Review | 2032 | AS Anand

I read a couple of flash fiction collections by AS Anand a while ago and remembered I'd downloaded his novel 2032 and not got round to reading it. It is listed on Amazon as 2032 - An Experimental Post-Apocalyptic Novel and the contents page shows that the work is structured around a series of dates in 2032.

It reads more like a very large flash fiction collection than a conventional novel. There are some obvious links between some of the items; some other items have a more tangential link to the main theme and some of them seem disparate and isolated. I found 2032 difficult to get into and in Part I didn't recognise the author I had admired so much in the previous collections. By Part II, either I was becoming accustomed to the format or the author had taken more control of his writing because I thought the pieces were much better. There was some sharp, precise writing demonstrating imagination and originality and this continued throughout the remainder of the novel.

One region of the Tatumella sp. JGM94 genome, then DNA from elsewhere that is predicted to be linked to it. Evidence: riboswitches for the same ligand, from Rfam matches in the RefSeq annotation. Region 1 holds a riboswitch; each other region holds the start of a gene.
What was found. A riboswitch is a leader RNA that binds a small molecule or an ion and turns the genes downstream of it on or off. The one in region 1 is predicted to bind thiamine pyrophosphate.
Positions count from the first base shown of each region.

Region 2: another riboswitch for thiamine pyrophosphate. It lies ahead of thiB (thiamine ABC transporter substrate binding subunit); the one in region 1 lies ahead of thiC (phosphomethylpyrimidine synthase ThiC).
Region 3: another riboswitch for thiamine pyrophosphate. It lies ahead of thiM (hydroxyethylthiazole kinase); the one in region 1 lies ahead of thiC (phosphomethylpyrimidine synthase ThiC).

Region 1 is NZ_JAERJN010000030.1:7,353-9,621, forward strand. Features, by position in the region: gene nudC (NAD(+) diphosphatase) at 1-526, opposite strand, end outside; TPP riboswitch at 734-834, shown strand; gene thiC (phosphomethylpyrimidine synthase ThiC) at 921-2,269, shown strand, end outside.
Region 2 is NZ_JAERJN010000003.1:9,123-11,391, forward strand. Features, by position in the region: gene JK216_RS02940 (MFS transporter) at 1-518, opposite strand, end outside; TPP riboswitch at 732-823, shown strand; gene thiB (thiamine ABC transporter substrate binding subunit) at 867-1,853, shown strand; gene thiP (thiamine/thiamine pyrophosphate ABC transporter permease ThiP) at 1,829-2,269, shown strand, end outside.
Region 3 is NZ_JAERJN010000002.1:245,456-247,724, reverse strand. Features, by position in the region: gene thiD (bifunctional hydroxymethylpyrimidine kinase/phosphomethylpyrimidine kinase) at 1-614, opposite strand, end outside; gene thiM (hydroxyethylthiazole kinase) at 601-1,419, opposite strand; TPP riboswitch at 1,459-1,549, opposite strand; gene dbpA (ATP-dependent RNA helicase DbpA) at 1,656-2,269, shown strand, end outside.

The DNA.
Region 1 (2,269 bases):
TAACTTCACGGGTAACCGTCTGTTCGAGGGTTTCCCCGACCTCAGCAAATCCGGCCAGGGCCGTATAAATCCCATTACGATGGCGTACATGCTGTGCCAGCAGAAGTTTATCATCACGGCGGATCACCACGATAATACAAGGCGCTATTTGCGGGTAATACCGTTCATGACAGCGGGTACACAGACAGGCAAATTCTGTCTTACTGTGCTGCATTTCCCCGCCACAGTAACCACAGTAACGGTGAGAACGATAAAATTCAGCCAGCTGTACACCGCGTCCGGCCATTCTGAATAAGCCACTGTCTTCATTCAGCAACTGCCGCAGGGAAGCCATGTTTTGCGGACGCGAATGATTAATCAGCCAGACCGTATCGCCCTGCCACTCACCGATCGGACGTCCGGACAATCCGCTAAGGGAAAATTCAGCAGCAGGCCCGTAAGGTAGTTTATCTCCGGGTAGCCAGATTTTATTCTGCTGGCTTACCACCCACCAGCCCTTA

A dystopian novel is not usually to my taste apart from the classics - 1984 and Brave New World - but as I was interested in the writer's style I persevered with the content. The world of global domination, Sectors, insurgents and presidential excess develops intermittently through the piece and I found myself being gradually drawn into it.

I really enjoyed reading some of the more peripheral sections of which two bore an uncanny resemblance to The Guardian Book Blog on a day when the regulars have over-dosed on mutual aggrandising.

Some of the writing was even better than the pieces I'd enjoyed in the previous collections. There is a variety of writing styles of which some works better than others. The last entry is amazing - if it's real it is clever and prophetic. Overall if you want to try something different, then 2032 is well worth a look.